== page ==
In 2013, Srikrishna Ramesh had just dropped out of an engineering college in Bengaluru, when his father, Gopal Ramesh, insisted that he continue his education.
The 18-year-old then reluctantly enrolled for a BSc in Computer Science at the Eindhoven University of Technology in the Netherlands. Uninterested, he reportedly told his father that “the course and syllabus is all elementary to me.”
Since then, Srikrishna alias ‘Sriki’ — or AP as he is known online — has lived a life fit for the silver screen.
When Bengaluru City Police arrested Srikrishna six years later in November 2020, in a case involving the hacking of a gaming website, little did they know that his arrest would turn out to be the biggest political nightmare for the state BJP government.
Now, a year later, Sriki’s alleged crimes have come back to haunt the Basavaraj Bommai government; coincidentally, Bommai was the Home Minister when Sriki was first arrested.
But how did a 26-year-old hacker spook the state administration?
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Complaints filed against Sriki suggest that he was involved in a series of crimes: A high-value Bitcoin heist, importing narcotics, hacking into the government e-procurement site and siphoning off Rs 11.5 crore.
A full-fledged political slugfest has now broken out over the past two weeks, with both the ruling and opposition parties accusing the other of benefiting from the proceeds of Sriki’s crimes.
There are also rumours of the involvement of top bureaucrats and politicians, and several irregularities in the investigations conducted.
As new information comes out, the case gets more bizarre each day.
At the heart of the scandal is the huge stockpile of high-value cryptocurrency Bitcoins — one Bitcoin is worth Rs 47.31 lakh — that Sriki is suspected to be holding. These Bitcoins were reportedly stolen from several cryptocurrency exchanges, poker and gaming websites that Sriki claims he hacked, in a statement he gave the police late last year.
The largest among the exchanges Sriki claims to have hacked is Bitfinex — the biggest heist of a crypto exchange in the world till August 2021. In his statement, Sriki said he hacked the exchange twice — first in 2015 (alone) and again in 2016, with help from other hackers.
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According to Bitfinex, around 1,500 coins were stolen in 2015, while the second hack involved a mind-numbing 1.19 lakh Bitcoins — estimated to be worth around Rs 56,000 cr today.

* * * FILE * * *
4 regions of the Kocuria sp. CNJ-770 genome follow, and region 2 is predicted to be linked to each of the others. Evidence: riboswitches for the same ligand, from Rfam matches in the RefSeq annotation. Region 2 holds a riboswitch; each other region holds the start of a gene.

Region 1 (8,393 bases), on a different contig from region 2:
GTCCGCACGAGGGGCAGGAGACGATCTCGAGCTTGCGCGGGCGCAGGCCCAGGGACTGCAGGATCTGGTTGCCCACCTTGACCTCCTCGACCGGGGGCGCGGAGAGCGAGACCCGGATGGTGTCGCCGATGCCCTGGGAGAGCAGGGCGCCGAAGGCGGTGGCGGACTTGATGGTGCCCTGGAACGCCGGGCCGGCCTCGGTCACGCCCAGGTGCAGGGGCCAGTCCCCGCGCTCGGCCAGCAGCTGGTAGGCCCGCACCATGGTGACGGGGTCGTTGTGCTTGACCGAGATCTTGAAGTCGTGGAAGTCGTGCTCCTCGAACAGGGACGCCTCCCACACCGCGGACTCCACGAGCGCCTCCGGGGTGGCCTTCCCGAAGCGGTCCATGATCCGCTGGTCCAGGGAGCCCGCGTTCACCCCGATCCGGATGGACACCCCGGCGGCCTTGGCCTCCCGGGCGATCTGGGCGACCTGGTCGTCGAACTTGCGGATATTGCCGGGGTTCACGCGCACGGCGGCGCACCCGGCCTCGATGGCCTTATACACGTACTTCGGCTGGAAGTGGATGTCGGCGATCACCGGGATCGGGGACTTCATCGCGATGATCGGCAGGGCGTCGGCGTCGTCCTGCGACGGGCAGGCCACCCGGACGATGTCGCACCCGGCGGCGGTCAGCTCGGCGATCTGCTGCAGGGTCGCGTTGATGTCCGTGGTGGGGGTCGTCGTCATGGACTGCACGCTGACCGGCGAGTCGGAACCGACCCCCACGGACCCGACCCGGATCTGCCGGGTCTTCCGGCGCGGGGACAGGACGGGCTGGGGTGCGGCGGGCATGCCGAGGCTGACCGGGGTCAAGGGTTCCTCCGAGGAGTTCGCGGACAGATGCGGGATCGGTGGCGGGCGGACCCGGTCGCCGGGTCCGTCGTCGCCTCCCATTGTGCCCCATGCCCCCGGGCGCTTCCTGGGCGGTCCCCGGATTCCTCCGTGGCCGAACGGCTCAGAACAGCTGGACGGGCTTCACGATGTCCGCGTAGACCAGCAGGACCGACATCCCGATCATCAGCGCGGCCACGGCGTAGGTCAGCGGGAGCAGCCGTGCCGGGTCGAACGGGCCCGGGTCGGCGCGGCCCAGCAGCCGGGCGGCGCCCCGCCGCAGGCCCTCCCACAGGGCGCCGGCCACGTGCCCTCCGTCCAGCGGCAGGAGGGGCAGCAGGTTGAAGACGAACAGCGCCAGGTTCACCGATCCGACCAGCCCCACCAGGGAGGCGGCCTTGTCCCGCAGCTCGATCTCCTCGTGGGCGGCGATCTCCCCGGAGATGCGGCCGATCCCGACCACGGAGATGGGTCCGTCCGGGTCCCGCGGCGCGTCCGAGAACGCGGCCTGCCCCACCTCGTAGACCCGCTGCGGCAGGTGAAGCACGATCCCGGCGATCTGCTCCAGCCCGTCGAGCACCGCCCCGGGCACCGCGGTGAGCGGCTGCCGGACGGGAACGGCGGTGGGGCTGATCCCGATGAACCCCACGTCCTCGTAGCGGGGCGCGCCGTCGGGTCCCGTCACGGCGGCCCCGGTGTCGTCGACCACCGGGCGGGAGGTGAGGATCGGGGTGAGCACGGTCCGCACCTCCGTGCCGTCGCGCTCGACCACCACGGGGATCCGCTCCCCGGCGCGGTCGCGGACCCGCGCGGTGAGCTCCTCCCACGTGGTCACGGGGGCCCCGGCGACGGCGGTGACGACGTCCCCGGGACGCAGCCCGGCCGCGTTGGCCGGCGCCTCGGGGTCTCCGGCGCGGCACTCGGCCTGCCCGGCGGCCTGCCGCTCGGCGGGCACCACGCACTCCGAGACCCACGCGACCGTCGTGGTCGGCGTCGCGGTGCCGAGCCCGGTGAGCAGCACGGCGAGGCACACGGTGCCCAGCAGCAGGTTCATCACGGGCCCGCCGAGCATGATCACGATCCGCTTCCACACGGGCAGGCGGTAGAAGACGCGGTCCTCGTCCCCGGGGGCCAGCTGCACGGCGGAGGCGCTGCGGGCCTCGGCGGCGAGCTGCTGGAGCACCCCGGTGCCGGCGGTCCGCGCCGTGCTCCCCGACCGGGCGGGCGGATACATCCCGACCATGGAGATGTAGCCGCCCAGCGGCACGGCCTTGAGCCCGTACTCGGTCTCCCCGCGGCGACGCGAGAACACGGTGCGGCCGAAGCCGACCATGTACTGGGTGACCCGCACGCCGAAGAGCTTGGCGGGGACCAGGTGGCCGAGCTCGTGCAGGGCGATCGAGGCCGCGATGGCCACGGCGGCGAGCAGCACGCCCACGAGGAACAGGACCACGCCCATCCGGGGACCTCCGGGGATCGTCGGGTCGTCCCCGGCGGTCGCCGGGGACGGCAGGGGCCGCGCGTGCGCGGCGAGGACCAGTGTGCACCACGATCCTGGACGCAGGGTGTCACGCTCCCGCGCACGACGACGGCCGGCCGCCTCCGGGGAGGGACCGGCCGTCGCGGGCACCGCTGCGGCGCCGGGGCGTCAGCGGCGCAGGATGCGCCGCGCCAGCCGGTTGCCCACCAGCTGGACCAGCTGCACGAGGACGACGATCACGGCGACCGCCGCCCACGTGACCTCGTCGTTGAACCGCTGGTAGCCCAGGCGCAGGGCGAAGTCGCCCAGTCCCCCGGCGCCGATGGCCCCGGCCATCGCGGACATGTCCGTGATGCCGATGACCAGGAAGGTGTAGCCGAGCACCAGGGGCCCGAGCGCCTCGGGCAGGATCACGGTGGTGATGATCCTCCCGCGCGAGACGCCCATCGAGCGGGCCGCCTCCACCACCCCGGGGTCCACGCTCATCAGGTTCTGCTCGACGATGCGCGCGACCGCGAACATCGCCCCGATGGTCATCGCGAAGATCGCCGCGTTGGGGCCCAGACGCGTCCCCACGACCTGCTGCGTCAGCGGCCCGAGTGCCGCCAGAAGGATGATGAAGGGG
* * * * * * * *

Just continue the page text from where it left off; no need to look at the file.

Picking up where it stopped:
Though two Jerusalem-based hackers were arrested in connection with the Bitfinex hack in 2019, Israeli police were not able to recover the coins, leading them to suspect that more hackers were involved in the crime. Bitfinex also announced a $400 million bounty in August 2020 for information on these missing coins.
Other exchanges Sriki claims to have targeted are Bitstamp (making away with 19,000 Bitcoins), BTC-e.com (3,000 Bitcoins), Bitclub network, Bitcointalk.org, Bit-Central among others. These claims were recorded in his statement, which are part of two charge sheets filed against him at the first Additional Chief Metropolitan Magistrate Court on February 22 this year, which were accessed by DH.
From the time he was first arrested by the Bengaluru city police on November 17, 2020, Sriki has spent over 50 days in police custody, where he was grilled about his involvement in various cybercrimes.
He was handed over by the Central Crime Branch (CCB) to the Criminal Investigation Department (CID) cybercrime unit only in January 2021.
This, despite a letter addressed to the CCB by the Enforcement Directorate (ED) on December 1, 2020, in which Sriki is described as an “international hacker” and his case details were sought, to examine him under the Foreign Exchange Management Act and Prevention of Money Laundering Act.
The ED had to remind the CCB to submit the case details again on February 15, 2021.
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The Bengaluru city police submitted the case details to the agency only in March, and wrote to the CBI Interpol unit another two months later, on April 28.
These facts run contrary to Chief Minister Bommai’s statement of October 29 this year, that the state government “referred the case to ED on March 3, 2021” as soon as the state knew about the hackers’ accounts in foreign countries.
Even as Sriki sat in police custody, around 15,000 stolen bitcoins of Bitfinex were mysteriously transferred — first on December 1, 2020, and the second on April 14, 2021. And though Sriki — now accused in seven cases related to hacking and Narcotic Drugs and Psychotropic Substances Act — secured bail on April 7, he wasn’t released until after April 14 as “bail surety was delayed,” according to police officials.
While it is unclear if it was Sriki himself who transferred these stolen Bitcoins, Pranesh Prakash, co-founder of the Center for Internet and Society, says only the Bitcoin thief can transfer the stolen cryptocurrency. Moreover, he says the encryption techniques employed by various cryptocurrencies leave a unique trail, making Bitcoin and other cryptocurrencies “the worst form of bribe”.